Latest Expert Exchange Queries
sitemapHome | Registration | Job Portal for CA's | Expert Exchange | Currency Converter | Post Matrimonial Ads | Post Property Ads
News shortcuts: From the Courts | News Headlines | VAT (Value Added Tax) | Service Tax | Sales Tax | Placements & Empanelment | Various Acts & Rules | Latest Circulars | New Forms | Forex | Auditing | Direct Tax | Customs and Excise | ICAI | Corporate Law | Markets | Students | General | Indirect Tax | Mergers and Acquisitions | Continuing Prof. Edu. | Budget Extravaganza | Transfer Pricing
Popular Search: list of goods taxed at 4% :: VAT RATES :: articles on VAT and GST in India :: ACCOUNTING STANDARD :: VAT Audit :: ACCOUNTING STANDARDS :: ICAI offer Get Windows 7,Office 2010 in Rs.799 Taxes :: ARTICLES ON INPUT TAX CREDIT IN VAT :: empanelment :: TDS :: due date for vat payment :: cpt :: Central Excise rule to resale the machines to a new company :: TAX RATES - GOODS TAXABLE @ 4% :: form 3cd
« General »
 Number of companies paying tax over Rs 100 crore declines in 2013-14
 Tax and the dilemma of the self-employed
 Banks warn share tax hike threatens Paris' post-Brexit appeal
 PMC may decide on property tax rebate for IT firms this week
 I-T Dept is giving out certificates of appreciation. Have you received yours?
 Government works on ironing out benefits refund mechanism for exportersa
  Tax officials are using an IDS provision to question transactions beyond six-year-limit
 Tax-free bonds rally like midcap funds
 Senior citizens do not have to pay advance tax on salary and interest income
 GST: Audit commissioners to get adjudication powers
 Interest on NRE rupee account can be exempt from tax under FEMA

Glass half-full or half-empty?
September, 06th 2010

The government tabled the Direct Taxes Code, 2010, in Parliament last Monday. This revised code takes over from the 'revised discussion paper' released last quarter, which reversed the sweeping changes proposed by the original proposals in the 2009 version of the draft Direct Taxes Code Bill (original code).

The impact of the revised code on the energy and infrastructure sectors varies with the reference point for comparison. Viewed from the perspective of the original code, the revised code has a host of welcome changes, signalling a climbdown by the government on various contentious issues, which caused considerable debate and anxiety. However, if one compares the revised code with the current legislation, the same provisions do reflect an increase in the tax cost.

The proposed and now repudiated gross asset tax is a perfect example of this glass half-full or half-empty phenomenon. The restoration of the book profit-based minimum alternate tax (MAT) from the proposed asset-based levy would come as a material relief, especially to the asset-intensive energy and infrastructure sectors. At the same time, the increase in the MAT rate to 20%, effectively two-thirds of the regular tax rate, has come as a bit of a nasty surprise.

Again, on tax holidays, the revised code provides significant relief in the form of a virtual status quo for existing projects, which currently enjoy a profit-based tax holiday. This provides fiscal stability to investment decisions made in the past, a feature of any sound fiscal policy.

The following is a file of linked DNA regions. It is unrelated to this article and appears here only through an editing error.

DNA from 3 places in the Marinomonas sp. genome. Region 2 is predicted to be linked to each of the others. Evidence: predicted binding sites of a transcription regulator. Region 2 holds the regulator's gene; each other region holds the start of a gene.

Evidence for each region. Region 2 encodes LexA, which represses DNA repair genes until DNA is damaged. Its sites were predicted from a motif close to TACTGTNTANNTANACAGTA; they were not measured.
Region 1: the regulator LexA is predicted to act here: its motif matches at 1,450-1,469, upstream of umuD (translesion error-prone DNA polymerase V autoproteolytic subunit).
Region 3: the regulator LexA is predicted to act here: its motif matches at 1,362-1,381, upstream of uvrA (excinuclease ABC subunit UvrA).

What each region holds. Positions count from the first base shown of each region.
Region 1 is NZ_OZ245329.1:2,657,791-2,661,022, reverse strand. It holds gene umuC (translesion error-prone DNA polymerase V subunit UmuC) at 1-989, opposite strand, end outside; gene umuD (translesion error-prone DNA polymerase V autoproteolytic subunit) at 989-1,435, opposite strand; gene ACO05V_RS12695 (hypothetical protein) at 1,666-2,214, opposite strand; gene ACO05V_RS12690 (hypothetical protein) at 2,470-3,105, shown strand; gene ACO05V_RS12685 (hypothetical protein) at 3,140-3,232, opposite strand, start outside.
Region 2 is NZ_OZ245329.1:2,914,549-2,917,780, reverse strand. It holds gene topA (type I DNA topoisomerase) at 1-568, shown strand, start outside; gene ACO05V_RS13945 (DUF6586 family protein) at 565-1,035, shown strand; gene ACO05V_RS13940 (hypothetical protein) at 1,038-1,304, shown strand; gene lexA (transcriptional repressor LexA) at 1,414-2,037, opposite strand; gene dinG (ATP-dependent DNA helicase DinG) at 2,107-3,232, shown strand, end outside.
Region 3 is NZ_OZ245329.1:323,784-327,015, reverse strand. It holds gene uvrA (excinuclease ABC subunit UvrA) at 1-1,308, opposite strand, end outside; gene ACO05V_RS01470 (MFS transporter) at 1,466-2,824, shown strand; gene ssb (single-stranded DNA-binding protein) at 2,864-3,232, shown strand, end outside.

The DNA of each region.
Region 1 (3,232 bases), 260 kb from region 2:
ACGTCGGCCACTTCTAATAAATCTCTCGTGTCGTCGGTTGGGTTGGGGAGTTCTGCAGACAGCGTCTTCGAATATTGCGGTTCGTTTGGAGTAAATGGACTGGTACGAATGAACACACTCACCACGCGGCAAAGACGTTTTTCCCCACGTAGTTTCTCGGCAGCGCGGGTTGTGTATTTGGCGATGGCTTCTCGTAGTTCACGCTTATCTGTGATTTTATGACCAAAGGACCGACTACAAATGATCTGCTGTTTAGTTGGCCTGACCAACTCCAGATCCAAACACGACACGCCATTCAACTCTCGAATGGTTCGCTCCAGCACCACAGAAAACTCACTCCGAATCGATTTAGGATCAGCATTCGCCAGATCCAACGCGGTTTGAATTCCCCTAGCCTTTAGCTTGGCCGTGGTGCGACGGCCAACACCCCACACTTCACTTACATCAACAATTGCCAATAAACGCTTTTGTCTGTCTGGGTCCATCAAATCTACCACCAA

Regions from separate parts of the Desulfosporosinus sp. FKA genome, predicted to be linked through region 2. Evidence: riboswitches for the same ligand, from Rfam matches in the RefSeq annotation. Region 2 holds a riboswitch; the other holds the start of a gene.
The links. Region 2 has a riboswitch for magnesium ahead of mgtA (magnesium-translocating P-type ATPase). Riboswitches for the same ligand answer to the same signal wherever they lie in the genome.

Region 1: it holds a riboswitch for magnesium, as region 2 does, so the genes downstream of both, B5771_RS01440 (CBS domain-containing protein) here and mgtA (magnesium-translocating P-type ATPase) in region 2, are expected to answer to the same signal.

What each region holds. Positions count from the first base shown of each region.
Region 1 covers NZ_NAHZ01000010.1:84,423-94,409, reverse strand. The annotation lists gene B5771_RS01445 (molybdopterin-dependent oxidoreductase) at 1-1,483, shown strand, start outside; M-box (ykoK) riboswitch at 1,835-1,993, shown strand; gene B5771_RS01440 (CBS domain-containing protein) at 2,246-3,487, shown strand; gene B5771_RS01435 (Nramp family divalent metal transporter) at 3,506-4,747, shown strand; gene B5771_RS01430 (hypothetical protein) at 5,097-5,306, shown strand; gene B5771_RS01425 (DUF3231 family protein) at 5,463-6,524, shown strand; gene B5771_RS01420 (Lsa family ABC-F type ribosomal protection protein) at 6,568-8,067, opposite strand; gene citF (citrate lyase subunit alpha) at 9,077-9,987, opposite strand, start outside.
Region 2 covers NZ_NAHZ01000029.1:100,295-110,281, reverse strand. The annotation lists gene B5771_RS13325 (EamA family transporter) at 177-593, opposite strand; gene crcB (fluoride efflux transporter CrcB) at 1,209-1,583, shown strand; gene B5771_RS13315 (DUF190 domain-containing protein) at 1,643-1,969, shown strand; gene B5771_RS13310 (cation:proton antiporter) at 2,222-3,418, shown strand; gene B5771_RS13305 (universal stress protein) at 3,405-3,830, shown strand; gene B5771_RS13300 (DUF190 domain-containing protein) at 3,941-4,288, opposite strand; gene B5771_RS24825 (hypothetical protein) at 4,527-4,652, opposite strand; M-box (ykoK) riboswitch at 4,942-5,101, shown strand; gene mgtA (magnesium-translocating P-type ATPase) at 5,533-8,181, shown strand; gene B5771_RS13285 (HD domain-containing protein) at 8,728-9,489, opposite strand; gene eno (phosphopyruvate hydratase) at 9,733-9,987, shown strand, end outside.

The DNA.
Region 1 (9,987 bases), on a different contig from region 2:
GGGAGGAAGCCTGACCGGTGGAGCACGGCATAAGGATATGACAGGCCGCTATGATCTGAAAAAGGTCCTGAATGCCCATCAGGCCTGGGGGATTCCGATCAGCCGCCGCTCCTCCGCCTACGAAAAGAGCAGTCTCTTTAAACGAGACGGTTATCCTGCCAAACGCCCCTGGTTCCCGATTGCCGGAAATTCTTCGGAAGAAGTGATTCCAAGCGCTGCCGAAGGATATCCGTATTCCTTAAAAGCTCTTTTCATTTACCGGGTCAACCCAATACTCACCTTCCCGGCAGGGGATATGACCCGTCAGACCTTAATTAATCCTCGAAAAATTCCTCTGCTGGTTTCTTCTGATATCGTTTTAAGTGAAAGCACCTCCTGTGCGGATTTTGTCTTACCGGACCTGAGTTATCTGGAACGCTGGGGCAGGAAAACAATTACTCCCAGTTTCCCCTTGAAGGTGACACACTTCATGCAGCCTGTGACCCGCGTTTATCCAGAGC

The tax holiday benefit for new projects, however, would be diluted with the replacement of the profit-based incentive with the investment-linked incentive. While the investment-linked incentive would be fiscally beneficial to investors in the first three-to-five years on account of accelerated deductions, it would be economically evened out as lower deductions in the future, except for, of course the timing benefit associated with accelerated deductions.

The industry would need to factor in the diluted effect of the fiscal incentives when bidding for new projects, potentially increasing the tariff/costs for consumers of infrastructure services such as ports, roads, power and the like.

The proposals to drop the earlier provision of ring-fencing of tax losses, continuation of the site restoration benefits for the energy sector and reduction in the effective corporate tax rate (compared to the current rate) are some of the other positives for the industry.

Energy and infrastructure sectors require significant capital outlays in the coming decades, with enhanced private-sector participation the absence of the fiscal incentives will need to be replaced with improved user tariffs and regulatory framework to bring in investments.

Home | About Us | Terms and Conditions | Contact Us
Copyright 2016 CAinINDIA All Right Reserved.
Designed and Developed by Binarysoft Technologies Pvt. Ltd.
Bath SEO Company Birmingham SEO Company Bradford SEO Company Brighton and Hove SEO Company Bristol SEO Company Cambridge SEO Company Canterbury SEO Company Carlisle SEO Company Chester SEO Company Chichester SEO Company Coventry SEO Compan

Transfer Pricing | International Taxation | Business Consulting | Corporate Compliance and Consulting | Assurance and Risk Advisory | Indirect Taxes | Direct Taxes | Transaction Advisory | Regular Compliance and Reporting | Tax Assessments | International Taxation Advisory | Capital Structuring | Withholding tax advisory | Expatriate Tax Reporting | Litigation | Badges | Club Badges | Seals | Military Insignias | Emblems | Family Crest | Software Development India | Software Development Company | SEO Company | Web Application Development | MLM Software | MLM Solutions